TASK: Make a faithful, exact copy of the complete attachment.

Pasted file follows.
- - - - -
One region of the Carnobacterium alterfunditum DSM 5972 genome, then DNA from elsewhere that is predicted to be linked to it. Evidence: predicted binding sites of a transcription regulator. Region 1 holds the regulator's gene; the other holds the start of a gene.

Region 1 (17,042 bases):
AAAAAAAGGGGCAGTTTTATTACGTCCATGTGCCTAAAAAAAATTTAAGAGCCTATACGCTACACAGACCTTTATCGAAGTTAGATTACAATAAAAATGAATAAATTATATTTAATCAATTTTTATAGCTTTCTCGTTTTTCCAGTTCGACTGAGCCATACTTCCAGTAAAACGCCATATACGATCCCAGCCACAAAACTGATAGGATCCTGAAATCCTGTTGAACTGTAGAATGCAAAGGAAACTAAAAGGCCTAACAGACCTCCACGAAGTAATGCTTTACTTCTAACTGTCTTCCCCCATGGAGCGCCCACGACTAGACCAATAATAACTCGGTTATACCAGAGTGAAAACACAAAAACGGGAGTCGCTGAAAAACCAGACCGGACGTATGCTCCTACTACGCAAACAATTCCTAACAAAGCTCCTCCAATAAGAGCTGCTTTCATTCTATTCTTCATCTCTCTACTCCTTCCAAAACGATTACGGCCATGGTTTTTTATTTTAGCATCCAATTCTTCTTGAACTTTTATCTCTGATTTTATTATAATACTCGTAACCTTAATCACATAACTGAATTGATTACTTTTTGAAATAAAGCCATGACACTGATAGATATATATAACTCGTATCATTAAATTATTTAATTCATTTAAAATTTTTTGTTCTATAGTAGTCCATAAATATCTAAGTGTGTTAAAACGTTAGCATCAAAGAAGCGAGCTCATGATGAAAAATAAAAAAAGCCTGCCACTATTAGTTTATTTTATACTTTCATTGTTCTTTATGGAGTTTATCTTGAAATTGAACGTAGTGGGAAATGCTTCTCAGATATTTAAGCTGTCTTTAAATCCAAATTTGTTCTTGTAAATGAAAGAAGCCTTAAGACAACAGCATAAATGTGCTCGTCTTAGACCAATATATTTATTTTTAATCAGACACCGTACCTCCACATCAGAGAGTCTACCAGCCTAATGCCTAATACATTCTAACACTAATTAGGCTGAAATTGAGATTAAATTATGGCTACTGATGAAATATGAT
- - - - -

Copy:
One region of the Carnobacterium alterfunditum DSM 5972 genome, then DNA from elsewhere that is predicted to be linked to it. Evidence: predicted binding sites of a transcription regulator. Region 1 holds the regulator's gene; the other holds the start of a gene.

Region 1 (17,042 bases):
AAAAAAAGGGGCAGTTTTATTACGTCCATGTGCCTAAAAAAAATTTAAGAGCCTATACGCTACACAGACCTTTATCGAAGTTAGATTACAATAAAAATGAATAAATTATATTTAATCAATTTTTATAGCTTTCTCGTTTTTCCAGTTCGACTGAGCCATACTTCCAGTAAAACGCCATATACGATCCCAGCCACAAAACTGATAGGATCCTGAAATCCTGTTGAACTGTAGAATGCAAAGGAAACTAAAAGGCCTAACAGACCTCCACGAAGTAATGCTTTACTTCTAACTGTCTTCCCCCATGGAGCGCCCACGACTAGACCAATAATAACTCGGTTATACCAGAGTGAAAACACAAAAACGGGAGTCGCTGAAAAACCAGACCGGACGTATGCTCCTACTACGCAAACAATTCCTAACAAAGCTCCTCCAATAAGAGCTGCTTTCATTCTATTCTTCATCTCTCTACTCCTTCCAAAACGATTACGGCCATGGTTTTTTATTTTAGCATCCAATTCTTCTTGAACTTTTATCTCTGATTTTATTATAATACTCGTAACCTTAATCACATAACTGAATTGATTACTTTTTGAAATAAAGCCATGACACTGATAGATATATATAACTCGTATCATTAAATTATTTAATTCATTTAAAATTTTTTGTTCTATAGTAGTCCATAAATATCTAAGTGTGTTAAAACGTTAGCATCAAAGAAGCGAGCTCATGATGAAAAATAAAAAAAGCCTGCCACTATTAGTTTATTTTATACTTTCATTGTTCTTTATGGAGTTTATCTTGAAATTGAACGTAGTGGGAAATGCTTCTCAGATATTTAAGCTGTCTTTAAATCCAAATTTGTTCTTGTAAATGAAAGAAGCCTTAAGACAACAGCATAAATGTGCTCGTCTTAGACCAATATATTTATTTTTAATCAGACACCGTACCTCCACATCAGAGAGTCTACCAGCCTAATGCCTAATACATTCTAACACTAATTAGGCTGAAATTGAGATTAAATTATGGCTACTGATGAAATATGAT